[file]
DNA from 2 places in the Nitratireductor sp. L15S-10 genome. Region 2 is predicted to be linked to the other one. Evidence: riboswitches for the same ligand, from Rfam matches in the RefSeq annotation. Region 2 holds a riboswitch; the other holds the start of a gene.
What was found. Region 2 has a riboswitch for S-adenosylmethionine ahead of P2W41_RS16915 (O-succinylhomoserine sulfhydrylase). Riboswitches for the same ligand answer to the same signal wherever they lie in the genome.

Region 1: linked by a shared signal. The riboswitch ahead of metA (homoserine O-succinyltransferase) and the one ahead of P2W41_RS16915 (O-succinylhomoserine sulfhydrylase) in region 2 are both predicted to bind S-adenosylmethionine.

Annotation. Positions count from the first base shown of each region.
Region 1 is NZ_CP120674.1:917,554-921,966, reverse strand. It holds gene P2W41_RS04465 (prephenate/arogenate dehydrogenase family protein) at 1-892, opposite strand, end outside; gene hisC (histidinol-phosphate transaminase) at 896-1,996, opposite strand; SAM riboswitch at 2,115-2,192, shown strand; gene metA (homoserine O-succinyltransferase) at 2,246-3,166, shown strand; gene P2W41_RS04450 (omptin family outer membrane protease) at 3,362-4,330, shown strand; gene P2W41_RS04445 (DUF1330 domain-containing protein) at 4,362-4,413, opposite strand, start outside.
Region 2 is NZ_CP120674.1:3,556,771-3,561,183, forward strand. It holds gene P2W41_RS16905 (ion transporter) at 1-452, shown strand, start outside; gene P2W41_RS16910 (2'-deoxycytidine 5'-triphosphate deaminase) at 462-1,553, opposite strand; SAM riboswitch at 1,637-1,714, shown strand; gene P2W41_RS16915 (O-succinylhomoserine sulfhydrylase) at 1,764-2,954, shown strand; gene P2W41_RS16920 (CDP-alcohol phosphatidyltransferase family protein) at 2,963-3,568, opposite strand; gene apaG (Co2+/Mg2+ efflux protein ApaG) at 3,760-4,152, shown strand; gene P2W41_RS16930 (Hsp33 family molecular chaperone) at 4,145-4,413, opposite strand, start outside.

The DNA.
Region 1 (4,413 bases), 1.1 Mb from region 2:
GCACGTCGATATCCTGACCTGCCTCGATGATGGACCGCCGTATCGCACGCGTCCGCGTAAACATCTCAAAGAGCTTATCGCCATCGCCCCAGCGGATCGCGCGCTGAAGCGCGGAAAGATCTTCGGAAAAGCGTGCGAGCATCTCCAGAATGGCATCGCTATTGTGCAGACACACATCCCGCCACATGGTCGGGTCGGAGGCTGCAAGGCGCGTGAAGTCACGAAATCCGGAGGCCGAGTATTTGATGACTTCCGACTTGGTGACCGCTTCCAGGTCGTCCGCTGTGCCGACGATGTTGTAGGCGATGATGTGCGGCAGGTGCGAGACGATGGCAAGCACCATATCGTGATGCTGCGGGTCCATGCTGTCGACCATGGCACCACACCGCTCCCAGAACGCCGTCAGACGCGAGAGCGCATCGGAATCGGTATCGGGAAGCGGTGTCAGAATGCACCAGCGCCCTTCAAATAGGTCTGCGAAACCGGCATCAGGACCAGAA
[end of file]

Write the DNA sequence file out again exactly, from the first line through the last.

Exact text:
DNA from 2 places in the Nitratireductor sp. L15S-10 genome. Region 2 is predicted to be linked to the other one. Evidence: riboswitches for the same ligand, from Rfam matches in the RefSeq annotation. Region 2 holds a riboswitch; the other holds the start of a gene.
What was found. Region 2 has a riboswitch for S-adenosylmethionine ahead of P2W41_RS16915 (O-succinylhomoserine sulfhydrylase). Riboswitches for the same ligand answer to the same signal wherever they lie in the genome.

Region 1: linked by a shared signal. The riboswitch ahead of metA (homoserine O-succinyltransferase) and the one ahead of P2W41_RS16915 (O-succinylhomoserine sulfhydrylase) in region 2 are both predicted to bind S-adenosylmethionine.

Annotation. Positions count from the first base shown of each region.
Region 1 is NZ_CP120674.1:917,554-921,966, reverse strand. It holds gene P2W41_RS04465 (prephenate/arogenate dehydrogenase family protein) at 1-892, opposite strand, end outside; gene hisC (histidinol-phosphate transaminase) at 896-1,996, opposite strand; SAM riboswitch at 2,115-2,192, shown strand; gene metA (homoserine O-succinyltransferase) at 2,246-3,166, shown strand; gene P2W41_RS04450 (omptin family outer membrane protease) at 3,362-4,330, shown strand; gene P2W41_RS04445 (DUF1330 domain-containing protein) at 4,362-4,413, opposite strand, start outside.
Region 2 is NZ_CP120674.1:3,556,771-3,561,183, forward strand. It holds gene P2W41_RS16905 (ion transporter) at 1-452, shown strand, start outside; gene P2W41_RS16910 (2'-deoxycytidine 5'-triphosphate deaminase) at 462-1,553, opposite strand; SAM riboswitch at 1,637-1,714, shown strand; gene P2W41_RS16915 (O-succinylhomoserine sulfhydrylase) at 1,764-2,954, shown strand; gene P2W41_RS16920 (CDP-alcohol phosphatidyltransferase family protein) at 2,963-3,568, opposite strand; gene apaG (Co2+/Mg2+ efflux protein ApaG) at 3,760-4,152, shown strand; gene P2W41_RS16930 (Hsp33 family molecular chaperone) at 4,145-4,413, opposite strand, start outside.

The DNA.
Region 1 (4,413 bases), 1.1 Mb from region 2:
GCACGTCGATATCCTGACCTGCCTCGATGATGGACCGCCGTATCGCACGCGTCCGCGTAAACATCTCAAAGAGCTTATCGCCATCGCCCCAGCGGATCGCGCGCTGAAGCGCGGAAAGATCTTCGGAAAAGCGTGCGAGCATCTCCAGAATGGCATCGCTATTGTGCAGACACACATCCCGCCACATGGTCGGGTCGGAGGCTGCAAGGCGCGTGAAGTCACGAAATCCGGAGGCCGAGTATTTGATGACTTCCGACTTGGTGACCGCTTCCAGGTCGTCCGCTGTGCCGACGATGTTGTAGGCGATGATGTGCGGCAGGTGCGAGACGATGGCAAGCACCATATCGTGATGCTGCGGGTCCATGCTGTCGACCATGGCACCACACCGCTCCCAGAACGCCGTCAGACGCGAGAGCGCATCGGAATCGGTATCGGGAAGCGGTGTCAGAATGCACCAGCGCCCTTCAAATAGGTCTGCGAAACCGGCATCAGGACCAGAA